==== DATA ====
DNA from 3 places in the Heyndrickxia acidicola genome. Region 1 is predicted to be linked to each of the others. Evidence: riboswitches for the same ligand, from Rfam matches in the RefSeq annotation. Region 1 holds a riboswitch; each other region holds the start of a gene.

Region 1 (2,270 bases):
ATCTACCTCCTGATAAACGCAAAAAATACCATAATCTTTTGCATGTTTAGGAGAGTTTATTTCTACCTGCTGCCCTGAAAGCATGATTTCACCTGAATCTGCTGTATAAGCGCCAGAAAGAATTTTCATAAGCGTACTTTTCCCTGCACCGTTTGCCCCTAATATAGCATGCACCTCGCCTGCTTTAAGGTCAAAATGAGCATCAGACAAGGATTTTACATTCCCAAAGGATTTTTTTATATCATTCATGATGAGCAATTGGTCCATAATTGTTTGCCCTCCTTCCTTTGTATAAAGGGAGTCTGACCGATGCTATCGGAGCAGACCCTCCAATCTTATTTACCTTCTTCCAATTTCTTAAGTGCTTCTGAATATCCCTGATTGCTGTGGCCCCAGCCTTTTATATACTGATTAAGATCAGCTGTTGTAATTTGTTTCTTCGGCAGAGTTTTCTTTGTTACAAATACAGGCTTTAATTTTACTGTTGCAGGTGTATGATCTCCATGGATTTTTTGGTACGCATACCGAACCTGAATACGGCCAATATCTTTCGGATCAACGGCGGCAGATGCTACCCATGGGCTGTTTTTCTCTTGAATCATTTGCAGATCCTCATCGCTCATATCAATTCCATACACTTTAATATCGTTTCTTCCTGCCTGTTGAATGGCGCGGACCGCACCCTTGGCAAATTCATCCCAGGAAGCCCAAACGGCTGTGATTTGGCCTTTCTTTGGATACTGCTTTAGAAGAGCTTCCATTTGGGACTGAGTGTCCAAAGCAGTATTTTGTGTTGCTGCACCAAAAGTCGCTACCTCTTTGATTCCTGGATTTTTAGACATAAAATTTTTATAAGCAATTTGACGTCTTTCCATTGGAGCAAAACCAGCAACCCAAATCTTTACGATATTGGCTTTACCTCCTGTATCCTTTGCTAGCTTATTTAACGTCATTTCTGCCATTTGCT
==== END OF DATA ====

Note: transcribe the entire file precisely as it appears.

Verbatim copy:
DNA from 3 places in the Heyndrickxia acidicola genome. Region 1 is predicted to be linked to each of the others. Evidence: riboswitches for the same ligand, from Rfam matches in the RefSeq annotation. Region 1 holds a riboswitch; each other region holds the start of a gene.

Region 1 (2,270 bases):
ATCTACCTCCTGATAAACGCAAAAAATACCATAATCTTTTGCATGTTTAGGAGAGTTTATTTCTACCTGCTGCCCTGAAAGCATGATTTCACCTGAATCTGCTGTATAAGCGCCAGAAAGAATTTTCATAAGCGTACTTTTCCCTGCACCGTTTGCCCCTAATATAGCATGCACCTCGCCTGCTTTAAGGTCAAAATGAGCATCAGACAAGGATTTTACATTCCCAAAGGATTTTTTTATATCATTCATGATGAGCAATTGGTCCATAATTGTTTGCCCTCCTTCCTTTGTATAAAGGGAGTCTGACCGATGCTATCGGAGCAGACCCTCCAATCTTATTTACCTTCTTCCAATTTCTTAAGTGCTTCTGAATATCCCTGATTGCTGTGGCCCCAGCCTTTTATATACTGATTAAGATCAGCTGTTGTAATTTGTTTCTTCGGCAGAGTTTTCTTTGTTACAAATACAGGCTTTAATTTTACTGTTGCAGGTGTATGATCTCCATGGATTTTTTGGTACGCATACCGAACCTGAATACGGCCAATATCTTTCGGATCAACGGCGGCAGATGCTACCCATGGGCTGTTTTTCTCTTGAATCATTTGCAGATCCTCATCGCTCATATCAATTCCATACACTTTAATATCGTTTCTTCCTGCCTGTTGAATGGCGCGGACCGCACCCTTGGCAAATTCATCCCAGGAAGCCCAAACGGCTGTGATTTGGCCTTTCTTTGGATACTGCTTTAGAAGAGCTTCCATTTGGGACTGAGTGTCCAAAGCAGTATTTTGTGTTGCTGCACCAAAAGTCGCTACCTCTTTGATTCCTGGATTTTTAGACATAAAATTTTTATAAGCAATTTGACGTCTTTCCATTGGAGCAAAACCAGCAACCCAAATCTTTACGATATTGGCTTTACCTCCTGTATCCTTTGCTAGCTTATTTAACGTCATTTCTGCCATTTGCT